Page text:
But there is more: the verses Matthew cited are a small part of a much longer passage, comforting and offering hope to the exiles for their coming return to their homeland. Just a few verses after the mention of Rachel comes one of the most quoted passages of Jeremiah:

Behold, the days are coming, says the Lord, when I will make a new covenant with the house of Israel and the house of Judah. . . I will put my law within them, and I will write it upon their hearts; and I will be their God, and they shall be my people. . . for they shall all know me, from the least of them to the greatest, says the Lord; for I will forgive their iniquity, and I will remember their sin no more.” (Jer 31: 31-34).

Every Jewish Christian acquainted with the prophets knew these verses. There is an enormous amount of meaning here, and hope and joy hidden behind the said and poignant words, for Matthew’s audience was living that New Covenant. and would find Matthew’s words a whole commentary rich in meaning on the events he is describing.

Jeremiah also makes use of typology in making Rachel, as a personification of Israel, prefigure the mourning women of his own time (Rachel actually died near Bethlehem, and in some accounts is buried there, so this description is doubly fitting for the use Matthew made of it). At the same time, we would see Rachel as a prefigurement of Mary, who is the embodiment of the New Israel, being involved in these sorrowful events as well as the joyful promise of a New Covenant.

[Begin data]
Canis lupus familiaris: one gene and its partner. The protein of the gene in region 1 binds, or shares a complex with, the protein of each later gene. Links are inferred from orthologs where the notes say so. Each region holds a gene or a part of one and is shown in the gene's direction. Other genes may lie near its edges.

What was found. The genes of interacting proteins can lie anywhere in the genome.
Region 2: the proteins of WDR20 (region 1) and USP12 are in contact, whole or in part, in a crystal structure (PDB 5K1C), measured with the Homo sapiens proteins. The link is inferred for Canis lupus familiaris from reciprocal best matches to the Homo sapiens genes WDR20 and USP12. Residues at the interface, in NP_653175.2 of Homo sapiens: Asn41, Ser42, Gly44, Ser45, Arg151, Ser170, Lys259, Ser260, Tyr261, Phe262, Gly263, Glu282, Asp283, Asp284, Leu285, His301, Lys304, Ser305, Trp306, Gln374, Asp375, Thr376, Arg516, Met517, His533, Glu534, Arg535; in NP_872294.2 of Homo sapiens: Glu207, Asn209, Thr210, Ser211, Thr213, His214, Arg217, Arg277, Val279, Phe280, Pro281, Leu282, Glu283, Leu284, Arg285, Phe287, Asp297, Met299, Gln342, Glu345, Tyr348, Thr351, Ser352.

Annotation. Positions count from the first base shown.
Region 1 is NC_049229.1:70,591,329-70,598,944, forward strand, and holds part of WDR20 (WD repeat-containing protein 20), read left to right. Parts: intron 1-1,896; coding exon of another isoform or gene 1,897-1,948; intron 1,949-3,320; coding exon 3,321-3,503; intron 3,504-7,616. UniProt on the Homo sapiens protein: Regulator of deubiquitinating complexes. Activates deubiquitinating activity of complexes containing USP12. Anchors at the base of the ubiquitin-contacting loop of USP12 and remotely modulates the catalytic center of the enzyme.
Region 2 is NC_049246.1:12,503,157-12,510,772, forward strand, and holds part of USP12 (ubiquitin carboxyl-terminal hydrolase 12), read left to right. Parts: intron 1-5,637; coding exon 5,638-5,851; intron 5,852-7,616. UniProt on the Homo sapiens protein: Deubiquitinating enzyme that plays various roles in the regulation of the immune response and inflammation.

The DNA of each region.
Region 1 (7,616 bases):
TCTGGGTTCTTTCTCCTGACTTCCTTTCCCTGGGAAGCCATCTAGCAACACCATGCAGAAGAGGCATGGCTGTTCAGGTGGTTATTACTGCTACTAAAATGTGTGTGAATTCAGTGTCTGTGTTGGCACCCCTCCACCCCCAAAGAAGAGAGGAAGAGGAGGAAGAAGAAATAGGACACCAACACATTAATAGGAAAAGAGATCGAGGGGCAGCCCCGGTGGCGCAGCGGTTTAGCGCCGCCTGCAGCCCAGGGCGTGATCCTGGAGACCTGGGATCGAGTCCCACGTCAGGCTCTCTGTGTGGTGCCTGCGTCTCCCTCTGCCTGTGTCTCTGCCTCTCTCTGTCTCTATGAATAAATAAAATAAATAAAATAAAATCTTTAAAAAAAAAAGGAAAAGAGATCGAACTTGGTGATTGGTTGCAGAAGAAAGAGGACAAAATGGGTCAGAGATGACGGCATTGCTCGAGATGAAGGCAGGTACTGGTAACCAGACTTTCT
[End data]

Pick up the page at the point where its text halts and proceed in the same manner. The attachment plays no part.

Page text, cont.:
To return now to the prophecy of Isaiah: it was already known to all Jews in Matthew’s time that Isaiah’s prophecy about the child called “Immanuel” had been fulfilled. But because the prophecy was addressed to the “House of David” (7:13-14), it was ripe with possibilities for the development of messianic expectations. In fact, in the following chapter, Immanuel is already seen not as simply an individual , but almost as a kind of personification of land of Judah (Is 8:8). It is not surprising at all that Matthew should see such a development there and comment on the resemblance between it and the birth of Jesus as the Davidic Messiah from the land of Judah. For him, the “virgin” might not even be the most important part of the prophecy. What is important to him is the idea that the coming Davidic messiah could be called “God with us.”[4] As we have seen, exact agreement between all aspects of the two situations are not required for them to be meaningfully related to each other. And confirmation that the young woman of his fulfillment was indeed a virgin was not needed from the Old Testament: Matthew had that from the historical tradition he had received about Mary’s conception.